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December 2005

Candyland

Creative confections from Croghan

Walking into the Croghan Candy Kitchen is like going back to the days of the old-fashioned candy shop. Customers can smell the aroma of freshly made chocolate, see and talk to the candy-maker who hand-dips the confections, and buy flavors rarely available today, such as butter rum, wintergreen, butter pecan and licorice.

The tidy little red clapboard shop on Main Street, in Croghan, off the western fringe of the Adirondack Park, is run by Jeff and Risë Roose, with occasional help from their three teenaged kids—Elaine, Spencer and Mitchell—and two part-timers who pitch in during the holidays. Jeff, a former plant superintendent at a local cheese factory, says the business started with a nudge from a friend who owned a candy store in his native Indiana and encouraged Jeff to open a similar operation. “I laughed and told him that Croghan, with less than seven hundred people, wasn’t big enough to support a candy store.” But Risë always wanted to own her own business, says Jeff, so they decided to take a chance, learning the basics from their Indiana friend and picking up the rest on the job.

Just before Halloween, in 1992, the Rooses began with twenty-five pounds of chocolate. They started production on fudge, cream-center candies and lollipops in their garage. In 2000 they relocated to downtown, and the company has grown tenfold since. Nowadays it uses sixteen thousand pounds of premium quality dark, white and milk chocolate per year, shipped from a distributor in Clifton Park, New York. The business sells candy retail and wholesale, and also handles mail and corporate orders—it has shipped candy to all fifty states, South America, Europe and Asia.

The variety of flavors Croghan Candy Kitchen can concoct are endless, says Jeff, and he welcomes custom requests, such as favors for weddings and class reunions. (The most popular favor: cows—a nod to Lewis County’s agricultural surroundings.) The shop’s shelves are laden with nut clusters, specialty candy bars, caramel squares, twenty-six kinds of hand-dipped chocolate, sixteen types of truffles and twenty-five varieties of sugar-free chocolates.

Risë, who works as a drug and alcohol counselor in several local school systems, spends evenings and weekends at the candy kitchen making all the caramel and marshmallow. She also comes up with the concepts for the unique candy, much of it Adirondack-inspired—“she’s the idea person and I’m the worker bee,” says Jeff. Some of those creative confections include Lumberjack Bars, with caramel, cashews and milk chocolate; Moose Drop Pops, a combination of chopped al­monds, chocolate and car­amel on a stick, originally developed for the Moose River Trading Company, in Thendara; Porcupines, with caramel and toasted coconut; and Snowstorm Bars, a mix of chocolate, caramel and marshmallow.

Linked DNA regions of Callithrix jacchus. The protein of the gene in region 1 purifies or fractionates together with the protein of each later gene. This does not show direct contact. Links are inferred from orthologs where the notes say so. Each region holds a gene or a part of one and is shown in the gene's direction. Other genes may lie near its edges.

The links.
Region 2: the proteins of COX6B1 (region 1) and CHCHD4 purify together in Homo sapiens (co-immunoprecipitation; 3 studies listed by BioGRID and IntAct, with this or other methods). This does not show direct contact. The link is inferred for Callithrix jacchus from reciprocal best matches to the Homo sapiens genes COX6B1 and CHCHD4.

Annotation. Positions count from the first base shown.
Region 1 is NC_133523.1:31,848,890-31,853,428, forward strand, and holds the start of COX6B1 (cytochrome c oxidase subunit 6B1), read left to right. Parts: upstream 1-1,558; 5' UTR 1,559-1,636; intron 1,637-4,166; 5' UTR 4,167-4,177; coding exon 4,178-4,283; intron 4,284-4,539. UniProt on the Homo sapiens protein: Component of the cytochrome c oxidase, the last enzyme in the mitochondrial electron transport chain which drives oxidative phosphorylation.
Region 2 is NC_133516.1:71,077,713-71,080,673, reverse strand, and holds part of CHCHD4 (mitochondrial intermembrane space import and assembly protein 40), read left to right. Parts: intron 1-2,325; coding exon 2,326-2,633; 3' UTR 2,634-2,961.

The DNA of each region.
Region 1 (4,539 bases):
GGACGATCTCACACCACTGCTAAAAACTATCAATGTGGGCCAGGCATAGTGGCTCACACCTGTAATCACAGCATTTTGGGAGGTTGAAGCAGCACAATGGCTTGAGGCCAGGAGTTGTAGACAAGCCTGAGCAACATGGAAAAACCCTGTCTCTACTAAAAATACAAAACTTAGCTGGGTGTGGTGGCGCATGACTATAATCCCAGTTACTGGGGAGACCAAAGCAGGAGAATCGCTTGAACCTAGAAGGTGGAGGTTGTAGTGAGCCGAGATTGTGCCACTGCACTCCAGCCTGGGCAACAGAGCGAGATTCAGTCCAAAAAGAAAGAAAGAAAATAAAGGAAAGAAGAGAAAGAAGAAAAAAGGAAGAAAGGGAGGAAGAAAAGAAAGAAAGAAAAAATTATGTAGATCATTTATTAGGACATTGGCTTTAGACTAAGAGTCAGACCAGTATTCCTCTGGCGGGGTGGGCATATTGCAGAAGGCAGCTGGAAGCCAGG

December is the Rooses’ busiest month. “Maple-centered chocolate is our biggest seller, and maple creams are impossible to keep in here, especially at Christmas,” says Jeff. Other holiday favorites include cordial cherries, sponge candy, peanut butter cups and Beaver Tails (chewy caramel and pecans smothered in milk chocolate). The pièce de résistance is a chocolate holiday house, gift-wrapped in a clear cake dome. The eight-inch-tall homes, which cost $19.95 each, can be custom-decorated with brightly colored wreaths, snowmen or Santa Clauses (the Watertown Daily Times ordered two hundred for its employees a few years ago).

Asked the secret of the store’s success, Jeff says, “People like to buy a local product they can see being made, in small batches, with premium chocolate. We must be doing something right. We are pretty well wiped out of any chocolate after Christmas.”

Find the Croghan Candy Kitchen (315-346-1591) at Route 812, in Croghan, New York.

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